In so far as I have a function in this matter, it derives from my role as licensing authority for all fish farm operations governing their location, management, fish husbandry and production parameters. The use of all veterinary medical products is quite seperately regulated under legislation administered by the Department of Agriculture, Food and Forestry, while the National Drugs Advisory Board is the competent product licensing authority under EU and national legislation.
I am advised that Ivermectin is authorised and freely available worldwide for use in the livestock industry and indeed as an antiparasitic agent in human medicine with a record of safety. I am further advised that an application for its product authorisation as a fish medicine has not been lodged to date. I consider that on balance it would be a helpful development if evaluation of the compound's efficacy as a treatment for sea lice were continued and intensified with a view to proceeding towards a product licence application which could be considered by the relevant authorities. I would stress, however, that I have no direct influence in this process.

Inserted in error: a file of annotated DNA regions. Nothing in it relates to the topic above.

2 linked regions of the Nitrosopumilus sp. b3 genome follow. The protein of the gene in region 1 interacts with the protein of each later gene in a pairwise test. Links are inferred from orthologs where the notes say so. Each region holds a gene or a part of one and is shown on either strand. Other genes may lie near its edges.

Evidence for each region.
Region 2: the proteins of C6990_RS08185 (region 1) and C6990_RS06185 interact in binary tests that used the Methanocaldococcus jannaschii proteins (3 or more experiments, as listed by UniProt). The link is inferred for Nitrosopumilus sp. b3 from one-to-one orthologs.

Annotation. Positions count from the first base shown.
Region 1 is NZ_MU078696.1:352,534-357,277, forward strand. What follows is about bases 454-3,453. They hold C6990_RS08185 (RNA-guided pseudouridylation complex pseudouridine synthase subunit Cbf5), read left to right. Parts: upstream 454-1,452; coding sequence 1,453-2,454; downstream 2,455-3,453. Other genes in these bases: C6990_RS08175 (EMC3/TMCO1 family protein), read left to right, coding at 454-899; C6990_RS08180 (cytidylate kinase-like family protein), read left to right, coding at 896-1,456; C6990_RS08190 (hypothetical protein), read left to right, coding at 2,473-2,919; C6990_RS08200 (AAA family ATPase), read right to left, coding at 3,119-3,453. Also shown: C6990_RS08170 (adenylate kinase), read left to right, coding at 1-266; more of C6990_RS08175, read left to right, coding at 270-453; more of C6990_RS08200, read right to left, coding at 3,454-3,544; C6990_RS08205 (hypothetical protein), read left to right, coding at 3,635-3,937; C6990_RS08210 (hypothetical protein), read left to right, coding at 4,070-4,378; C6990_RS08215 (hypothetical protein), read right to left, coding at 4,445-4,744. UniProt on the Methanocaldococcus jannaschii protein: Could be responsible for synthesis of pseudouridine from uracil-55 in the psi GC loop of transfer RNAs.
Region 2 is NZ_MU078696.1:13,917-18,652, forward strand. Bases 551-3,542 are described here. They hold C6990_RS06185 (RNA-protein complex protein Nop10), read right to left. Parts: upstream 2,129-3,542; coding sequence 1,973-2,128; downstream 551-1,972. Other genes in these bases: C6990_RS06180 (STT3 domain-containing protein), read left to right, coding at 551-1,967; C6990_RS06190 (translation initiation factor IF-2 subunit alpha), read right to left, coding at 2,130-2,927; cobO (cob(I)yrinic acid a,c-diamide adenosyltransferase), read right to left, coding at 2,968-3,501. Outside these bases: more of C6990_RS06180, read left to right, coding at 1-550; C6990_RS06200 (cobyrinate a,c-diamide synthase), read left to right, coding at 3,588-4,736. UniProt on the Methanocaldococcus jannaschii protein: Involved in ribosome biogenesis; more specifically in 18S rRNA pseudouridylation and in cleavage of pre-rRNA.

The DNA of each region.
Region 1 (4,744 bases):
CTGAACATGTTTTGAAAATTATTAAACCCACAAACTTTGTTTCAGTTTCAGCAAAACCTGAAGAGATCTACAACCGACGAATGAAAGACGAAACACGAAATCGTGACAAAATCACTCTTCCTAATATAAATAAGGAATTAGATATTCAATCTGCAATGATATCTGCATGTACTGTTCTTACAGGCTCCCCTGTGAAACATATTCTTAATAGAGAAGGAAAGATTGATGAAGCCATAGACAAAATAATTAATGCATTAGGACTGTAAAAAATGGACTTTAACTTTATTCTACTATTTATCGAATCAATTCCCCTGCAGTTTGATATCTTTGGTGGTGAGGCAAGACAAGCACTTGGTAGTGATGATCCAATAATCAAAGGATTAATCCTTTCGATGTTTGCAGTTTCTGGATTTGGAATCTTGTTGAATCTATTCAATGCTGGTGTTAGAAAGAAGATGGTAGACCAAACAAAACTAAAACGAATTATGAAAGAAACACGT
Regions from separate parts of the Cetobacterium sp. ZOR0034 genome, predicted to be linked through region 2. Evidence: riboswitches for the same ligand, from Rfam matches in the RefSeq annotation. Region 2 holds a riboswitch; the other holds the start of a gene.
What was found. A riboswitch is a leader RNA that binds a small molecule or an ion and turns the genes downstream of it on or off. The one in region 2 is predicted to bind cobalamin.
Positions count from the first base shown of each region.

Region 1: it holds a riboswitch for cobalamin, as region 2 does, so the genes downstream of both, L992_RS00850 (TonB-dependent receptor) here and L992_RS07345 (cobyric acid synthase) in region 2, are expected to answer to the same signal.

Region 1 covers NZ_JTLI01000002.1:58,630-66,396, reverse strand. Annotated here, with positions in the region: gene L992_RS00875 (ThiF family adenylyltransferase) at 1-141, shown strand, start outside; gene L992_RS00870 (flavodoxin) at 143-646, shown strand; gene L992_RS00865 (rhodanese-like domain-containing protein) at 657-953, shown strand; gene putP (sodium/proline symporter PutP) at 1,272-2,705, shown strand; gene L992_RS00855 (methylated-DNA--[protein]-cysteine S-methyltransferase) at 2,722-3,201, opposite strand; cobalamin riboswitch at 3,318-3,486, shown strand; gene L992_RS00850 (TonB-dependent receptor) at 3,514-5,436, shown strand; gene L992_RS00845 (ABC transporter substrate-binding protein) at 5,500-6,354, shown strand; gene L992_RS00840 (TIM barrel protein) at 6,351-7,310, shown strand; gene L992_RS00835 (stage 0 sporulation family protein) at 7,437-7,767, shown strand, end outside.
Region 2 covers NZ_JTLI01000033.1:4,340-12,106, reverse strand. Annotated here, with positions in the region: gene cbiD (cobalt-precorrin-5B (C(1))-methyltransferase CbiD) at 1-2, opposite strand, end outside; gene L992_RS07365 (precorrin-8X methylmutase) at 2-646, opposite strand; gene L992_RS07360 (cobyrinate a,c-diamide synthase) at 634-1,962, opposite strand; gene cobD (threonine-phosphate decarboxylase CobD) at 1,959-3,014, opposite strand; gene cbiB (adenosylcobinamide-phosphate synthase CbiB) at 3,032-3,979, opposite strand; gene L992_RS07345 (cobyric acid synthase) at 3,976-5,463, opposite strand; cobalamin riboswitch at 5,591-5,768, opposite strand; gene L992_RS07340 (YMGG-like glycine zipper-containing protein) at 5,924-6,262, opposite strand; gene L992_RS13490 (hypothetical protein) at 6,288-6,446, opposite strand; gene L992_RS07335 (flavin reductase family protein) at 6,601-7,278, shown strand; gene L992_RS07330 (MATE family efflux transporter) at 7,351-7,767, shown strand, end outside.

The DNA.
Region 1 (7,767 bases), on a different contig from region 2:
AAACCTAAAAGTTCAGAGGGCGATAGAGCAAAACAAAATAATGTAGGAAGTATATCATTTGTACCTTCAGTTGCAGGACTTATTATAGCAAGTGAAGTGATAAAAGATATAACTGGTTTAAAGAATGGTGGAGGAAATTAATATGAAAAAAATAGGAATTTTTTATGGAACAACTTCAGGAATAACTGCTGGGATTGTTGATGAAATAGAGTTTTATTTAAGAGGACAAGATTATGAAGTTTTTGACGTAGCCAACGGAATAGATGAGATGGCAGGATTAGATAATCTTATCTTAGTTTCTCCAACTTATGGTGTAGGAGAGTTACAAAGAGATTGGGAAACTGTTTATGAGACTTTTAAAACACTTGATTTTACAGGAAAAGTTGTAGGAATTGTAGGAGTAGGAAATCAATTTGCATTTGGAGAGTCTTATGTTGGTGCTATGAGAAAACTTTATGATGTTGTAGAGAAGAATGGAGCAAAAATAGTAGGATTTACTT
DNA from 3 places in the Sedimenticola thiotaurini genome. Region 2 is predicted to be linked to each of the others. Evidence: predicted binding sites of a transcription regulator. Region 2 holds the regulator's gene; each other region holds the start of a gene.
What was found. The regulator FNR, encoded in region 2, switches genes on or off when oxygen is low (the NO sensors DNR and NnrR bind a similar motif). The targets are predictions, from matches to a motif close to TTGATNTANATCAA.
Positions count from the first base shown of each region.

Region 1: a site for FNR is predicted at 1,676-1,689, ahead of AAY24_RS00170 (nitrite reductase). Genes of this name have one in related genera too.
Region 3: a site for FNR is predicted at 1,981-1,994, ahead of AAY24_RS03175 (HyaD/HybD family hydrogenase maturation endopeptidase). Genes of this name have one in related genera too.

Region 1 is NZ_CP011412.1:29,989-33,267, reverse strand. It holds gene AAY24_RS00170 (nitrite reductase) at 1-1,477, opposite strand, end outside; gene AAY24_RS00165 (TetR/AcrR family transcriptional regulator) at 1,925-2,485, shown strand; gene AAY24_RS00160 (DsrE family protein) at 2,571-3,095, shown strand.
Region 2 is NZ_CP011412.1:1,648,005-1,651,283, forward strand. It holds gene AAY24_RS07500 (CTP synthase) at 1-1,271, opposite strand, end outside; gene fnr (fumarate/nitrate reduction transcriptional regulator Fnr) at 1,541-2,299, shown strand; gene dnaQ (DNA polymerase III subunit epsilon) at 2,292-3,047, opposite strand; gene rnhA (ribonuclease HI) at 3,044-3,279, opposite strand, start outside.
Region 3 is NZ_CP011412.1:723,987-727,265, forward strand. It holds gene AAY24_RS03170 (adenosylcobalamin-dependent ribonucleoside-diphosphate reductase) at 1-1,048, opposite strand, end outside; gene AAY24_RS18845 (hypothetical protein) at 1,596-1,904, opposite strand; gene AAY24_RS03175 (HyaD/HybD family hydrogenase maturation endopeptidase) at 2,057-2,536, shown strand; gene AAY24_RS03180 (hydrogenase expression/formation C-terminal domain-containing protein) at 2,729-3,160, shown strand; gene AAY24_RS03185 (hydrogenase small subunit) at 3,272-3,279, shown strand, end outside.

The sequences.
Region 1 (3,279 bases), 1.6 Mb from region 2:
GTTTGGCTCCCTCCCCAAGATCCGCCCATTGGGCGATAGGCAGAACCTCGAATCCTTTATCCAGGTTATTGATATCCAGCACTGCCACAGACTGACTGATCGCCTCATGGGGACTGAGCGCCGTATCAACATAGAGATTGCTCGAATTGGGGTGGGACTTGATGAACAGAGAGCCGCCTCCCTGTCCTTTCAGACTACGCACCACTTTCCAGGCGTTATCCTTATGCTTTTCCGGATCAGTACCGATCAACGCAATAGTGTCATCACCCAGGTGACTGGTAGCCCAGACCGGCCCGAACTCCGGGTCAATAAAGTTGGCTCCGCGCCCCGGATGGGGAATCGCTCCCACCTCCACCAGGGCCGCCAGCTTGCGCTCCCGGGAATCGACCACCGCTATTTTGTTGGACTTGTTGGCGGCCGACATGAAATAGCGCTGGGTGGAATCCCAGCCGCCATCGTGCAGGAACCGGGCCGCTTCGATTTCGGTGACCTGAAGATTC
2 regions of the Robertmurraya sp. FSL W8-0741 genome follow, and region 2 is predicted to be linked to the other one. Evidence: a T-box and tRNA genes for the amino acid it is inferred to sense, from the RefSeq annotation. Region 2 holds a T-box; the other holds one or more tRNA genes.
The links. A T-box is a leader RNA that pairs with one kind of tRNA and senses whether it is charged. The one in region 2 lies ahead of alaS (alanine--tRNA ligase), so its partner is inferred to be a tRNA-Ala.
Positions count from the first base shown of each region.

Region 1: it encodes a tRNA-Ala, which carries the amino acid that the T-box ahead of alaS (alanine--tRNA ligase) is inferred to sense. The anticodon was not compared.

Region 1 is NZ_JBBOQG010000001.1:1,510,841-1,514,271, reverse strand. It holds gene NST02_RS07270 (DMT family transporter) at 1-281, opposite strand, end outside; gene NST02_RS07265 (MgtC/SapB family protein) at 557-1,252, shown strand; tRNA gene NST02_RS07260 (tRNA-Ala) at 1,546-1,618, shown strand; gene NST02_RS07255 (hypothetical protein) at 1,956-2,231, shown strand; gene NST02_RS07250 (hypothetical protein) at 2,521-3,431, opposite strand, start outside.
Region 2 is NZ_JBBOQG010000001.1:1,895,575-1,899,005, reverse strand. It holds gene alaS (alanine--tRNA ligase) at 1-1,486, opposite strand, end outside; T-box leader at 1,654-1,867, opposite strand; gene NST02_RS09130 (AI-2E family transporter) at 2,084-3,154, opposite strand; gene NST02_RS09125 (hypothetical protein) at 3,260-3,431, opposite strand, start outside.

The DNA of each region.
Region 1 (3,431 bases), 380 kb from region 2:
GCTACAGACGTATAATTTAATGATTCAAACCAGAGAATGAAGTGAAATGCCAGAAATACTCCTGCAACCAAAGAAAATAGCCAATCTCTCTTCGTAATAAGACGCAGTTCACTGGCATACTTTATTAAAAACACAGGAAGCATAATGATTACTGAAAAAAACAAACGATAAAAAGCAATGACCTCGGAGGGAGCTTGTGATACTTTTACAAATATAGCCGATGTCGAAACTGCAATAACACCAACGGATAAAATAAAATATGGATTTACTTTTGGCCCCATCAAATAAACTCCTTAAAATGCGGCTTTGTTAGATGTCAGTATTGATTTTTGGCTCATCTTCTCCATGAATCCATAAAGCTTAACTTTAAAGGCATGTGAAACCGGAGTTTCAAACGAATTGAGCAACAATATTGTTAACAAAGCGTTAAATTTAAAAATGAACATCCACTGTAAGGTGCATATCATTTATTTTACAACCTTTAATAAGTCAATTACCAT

The extent to which there is responsible use of applied treatments and preventative medicine in fish management can be gauged by residue testing programmes of the final product. I am advised that in an ongoing programme of representative sample testing, using state of the art technology and to the strictest limits of detection, no threshold residues of Ivermectin have been found in samples of Irish farmed fish offered for sale. I am sure the Deputy is aware that Irish farmed salmon production is governed by a quality assurance scheme which lays down strict standards for husbandry, harvesting and withdrawal times for all treatments. As a result Irish farmed salmon enjoys the highest reputation in markets abroad.